Donald Trump is spending the waning days of his buckling presidential campaign complaining about unfairness in the media. On Wednesday, he took it up a notch by circulating word that he was drafting a lawsuit against The New York Times and Palm Beach Post for detailing the allegations of women who have come forward to accuse Trump of sexual aggression.
The Republican could soon be set to shrug off a half century of jurisprudence that makes it extremely difficult, if not impossible, for a public figure to win a libel claim over stories built on the back of multiple non-anonymous sources. Trump looks to use courts as a glorified public relations vehicle to punctuate his denials and lay shade on the media. It is now time to meet Trump's gambit with a legal reform that would forever make it more difficult for those in the midst of a hissy fit to punish free speech.
Trump is no stranger to the libel laws of this country, having complained about them upon the 2009 defeat in a $5 billion lawsuit about his net worth and this year, having promised to "open up" libel laws should he emerge victorious in his bid for the highest office in the land.
He's not only witnessed such laws from the plaintiff side but also from the other side. For example, Trump is currently the defendant in an ongoing defamation lawsuit that charges him with bullying a female political consultant by tweeting last February that the woman, Cheryl Jacobus, "begged my people for a job. Turned her down twice and she went hostile. Major loser, zero credibility."
Trump has filed a motion to dismiss in that case and urged the judge to recognize the broader social context. Among the arguments that Trump's very own lawyer has used to defeat the libel claim is that the "plaintiff, as a national media commentator, had more than sufficient access to the means of counter-argument to address the allegedly defamatory statements."
When it suits Trump, he will rely upon legal precedents that impose a greater burden on public figures, because they have greater opportunity outside the legal system to rebut supposed untruths. But Trump, with his own microphone and the ability to command live television coverage whenever he wishes, sees courts as a way to serve a more vicious endeavor. USA Today has counted an astonishing 1,900 lawsuits in which Trump or one of his companies was a plaintiff. Remember the lawsuit against Bill Maher over a joke that Trump was spawned from an orangutan?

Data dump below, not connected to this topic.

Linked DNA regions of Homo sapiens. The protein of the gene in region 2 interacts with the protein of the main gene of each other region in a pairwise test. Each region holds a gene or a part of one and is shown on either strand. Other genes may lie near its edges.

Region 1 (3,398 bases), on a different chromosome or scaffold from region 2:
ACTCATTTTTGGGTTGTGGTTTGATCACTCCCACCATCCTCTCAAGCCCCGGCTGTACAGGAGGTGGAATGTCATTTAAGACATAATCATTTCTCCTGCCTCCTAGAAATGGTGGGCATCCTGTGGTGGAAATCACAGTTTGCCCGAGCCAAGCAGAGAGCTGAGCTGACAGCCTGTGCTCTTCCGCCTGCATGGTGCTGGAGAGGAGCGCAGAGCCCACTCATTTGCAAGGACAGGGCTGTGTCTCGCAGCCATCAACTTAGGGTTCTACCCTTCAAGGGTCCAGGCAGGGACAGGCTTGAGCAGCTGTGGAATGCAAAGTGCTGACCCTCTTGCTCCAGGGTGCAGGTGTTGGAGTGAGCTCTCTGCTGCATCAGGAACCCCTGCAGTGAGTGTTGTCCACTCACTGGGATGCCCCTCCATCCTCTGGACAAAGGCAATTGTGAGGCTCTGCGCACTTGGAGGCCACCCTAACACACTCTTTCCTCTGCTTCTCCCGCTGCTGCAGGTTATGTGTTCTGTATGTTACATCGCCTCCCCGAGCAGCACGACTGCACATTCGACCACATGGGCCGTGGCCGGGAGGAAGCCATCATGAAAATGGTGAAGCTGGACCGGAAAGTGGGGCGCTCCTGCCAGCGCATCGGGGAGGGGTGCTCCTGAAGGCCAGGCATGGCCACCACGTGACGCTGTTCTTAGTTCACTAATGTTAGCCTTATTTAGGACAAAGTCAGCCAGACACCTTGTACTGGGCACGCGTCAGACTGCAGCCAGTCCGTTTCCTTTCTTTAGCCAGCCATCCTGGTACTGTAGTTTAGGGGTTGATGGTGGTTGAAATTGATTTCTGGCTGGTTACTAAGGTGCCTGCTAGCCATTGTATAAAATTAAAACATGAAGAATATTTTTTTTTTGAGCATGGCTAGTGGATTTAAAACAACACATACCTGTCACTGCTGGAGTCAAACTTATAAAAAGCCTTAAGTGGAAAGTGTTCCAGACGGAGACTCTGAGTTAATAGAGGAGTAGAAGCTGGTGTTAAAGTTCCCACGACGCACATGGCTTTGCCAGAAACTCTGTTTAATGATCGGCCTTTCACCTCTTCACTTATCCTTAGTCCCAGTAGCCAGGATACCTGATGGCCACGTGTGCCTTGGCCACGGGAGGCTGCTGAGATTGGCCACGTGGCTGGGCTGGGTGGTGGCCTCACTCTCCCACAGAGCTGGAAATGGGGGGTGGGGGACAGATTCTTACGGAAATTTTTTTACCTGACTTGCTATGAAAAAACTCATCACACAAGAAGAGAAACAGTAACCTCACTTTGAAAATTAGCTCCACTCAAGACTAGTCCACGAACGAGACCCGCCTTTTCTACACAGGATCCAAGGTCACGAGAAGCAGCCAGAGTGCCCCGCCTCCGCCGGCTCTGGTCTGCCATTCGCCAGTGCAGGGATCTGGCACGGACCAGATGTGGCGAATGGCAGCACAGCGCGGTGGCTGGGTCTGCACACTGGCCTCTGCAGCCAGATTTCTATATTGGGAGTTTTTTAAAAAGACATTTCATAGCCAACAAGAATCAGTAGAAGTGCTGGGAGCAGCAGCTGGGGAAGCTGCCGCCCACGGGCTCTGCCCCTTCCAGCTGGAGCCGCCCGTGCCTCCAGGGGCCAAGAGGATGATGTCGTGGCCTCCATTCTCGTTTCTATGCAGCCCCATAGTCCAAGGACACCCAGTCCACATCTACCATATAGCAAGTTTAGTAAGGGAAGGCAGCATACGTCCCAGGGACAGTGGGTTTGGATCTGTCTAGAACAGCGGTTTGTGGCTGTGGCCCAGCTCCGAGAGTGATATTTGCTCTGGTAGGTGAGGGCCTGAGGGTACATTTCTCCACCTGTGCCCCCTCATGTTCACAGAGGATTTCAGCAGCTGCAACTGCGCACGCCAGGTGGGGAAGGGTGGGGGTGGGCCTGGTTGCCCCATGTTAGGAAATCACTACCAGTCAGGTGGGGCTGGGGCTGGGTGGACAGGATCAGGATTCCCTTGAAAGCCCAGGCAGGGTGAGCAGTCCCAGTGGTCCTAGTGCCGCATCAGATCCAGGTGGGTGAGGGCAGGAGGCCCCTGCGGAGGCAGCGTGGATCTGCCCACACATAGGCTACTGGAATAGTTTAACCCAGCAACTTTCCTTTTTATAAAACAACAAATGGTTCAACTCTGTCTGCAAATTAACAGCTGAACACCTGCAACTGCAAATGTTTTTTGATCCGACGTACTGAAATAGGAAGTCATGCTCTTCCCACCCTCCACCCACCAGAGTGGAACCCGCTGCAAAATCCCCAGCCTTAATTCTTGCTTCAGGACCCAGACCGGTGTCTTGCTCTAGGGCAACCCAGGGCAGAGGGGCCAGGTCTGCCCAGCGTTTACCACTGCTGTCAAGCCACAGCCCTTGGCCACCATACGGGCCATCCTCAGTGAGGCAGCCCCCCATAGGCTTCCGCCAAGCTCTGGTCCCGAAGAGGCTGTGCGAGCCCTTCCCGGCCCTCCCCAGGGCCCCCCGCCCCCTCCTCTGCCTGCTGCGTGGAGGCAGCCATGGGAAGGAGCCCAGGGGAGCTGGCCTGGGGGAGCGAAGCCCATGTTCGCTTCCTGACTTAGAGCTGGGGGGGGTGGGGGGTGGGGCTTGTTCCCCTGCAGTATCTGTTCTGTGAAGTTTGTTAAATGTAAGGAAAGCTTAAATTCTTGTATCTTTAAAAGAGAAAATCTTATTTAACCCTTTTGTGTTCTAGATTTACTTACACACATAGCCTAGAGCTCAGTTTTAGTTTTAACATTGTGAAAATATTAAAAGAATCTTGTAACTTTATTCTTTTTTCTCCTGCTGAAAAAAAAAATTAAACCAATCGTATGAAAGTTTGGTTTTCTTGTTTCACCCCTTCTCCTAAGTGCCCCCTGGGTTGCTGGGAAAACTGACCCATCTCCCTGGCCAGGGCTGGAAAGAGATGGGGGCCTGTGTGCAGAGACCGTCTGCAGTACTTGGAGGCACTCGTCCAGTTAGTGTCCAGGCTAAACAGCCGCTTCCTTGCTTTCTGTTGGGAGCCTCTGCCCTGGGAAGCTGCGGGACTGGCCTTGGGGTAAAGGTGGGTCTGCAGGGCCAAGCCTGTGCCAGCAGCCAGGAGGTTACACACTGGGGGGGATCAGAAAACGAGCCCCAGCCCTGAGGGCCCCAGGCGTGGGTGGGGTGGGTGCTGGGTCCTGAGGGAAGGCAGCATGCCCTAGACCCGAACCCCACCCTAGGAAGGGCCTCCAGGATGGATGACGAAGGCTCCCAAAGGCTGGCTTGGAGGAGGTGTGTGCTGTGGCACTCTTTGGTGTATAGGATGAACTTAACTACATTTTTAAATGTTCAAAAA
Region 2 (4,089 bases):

If a lawsuit comes, he'll surely be demanding great damages, but the money sought will not be as important as the public relations aspect of attempting a counteroffensive against the media at a time when a struggling Trump looks to deflect attention away from a tape catching him bragging about grabbing women's private parts. His demand for a retraction from The New York Times reads like a cursory missive, from an attorney, Marc Kasowitz, who knows better but is throwing a Hail Mary under orders from above. The letter doesn't specify which allegations are untrue; it merely issues a blanket charge that statements are " and defamatory."
At least 28 states have anti-SLAPP statutes aimed at preventing the purposeful chilling of First Amendment protected rights. Those statutes vary, but typically, when lawsuits are brought where defendants see improper interference with their free speech, judges address the likelihood of the plaintiff's success at an early stage before moving the case any further. If a plaintiff has a lawsuit rejected on an anti-SLAPP motion, the plaintiff often has to pay the defendants their legal fees. Some critics believe certain anti-SLAPP statutes go too far by dissuading meritorious lawsuits by creating roadblocks, like an automatic right to appeal. But the primary advantage of these laws is to more expeditiously address legal actions that have the potential of deterring citizens' most sacred constitutional rights.
As many have recognized, if Donald Trump does bring a lawsuit against media outlets over their coverage of sexual assault allegations, it will hardly be resolved by Election Day. Many speculate that Trump will quickly drop such claims post-election to avoid a discovery process that would investigate the real truth. No one should fail to recognize, however, that the lawsuit itself is a form of bullying intended to give members of the media and other women pause before reporting about this public figure's fitness for office.
The only way to ensure that members of the media throughout the nation continue to be strong participants in civic affairs is to erect downsides to the filing of lawsuits. The U.S. Congress has such an opportunity and can discourage attacks on the First Amendment with a federal anti-SLAPP act that imposes penalties on frivolous lawsuits that cost money to defend and suck up judicial resources. It's time for lawmakers to act.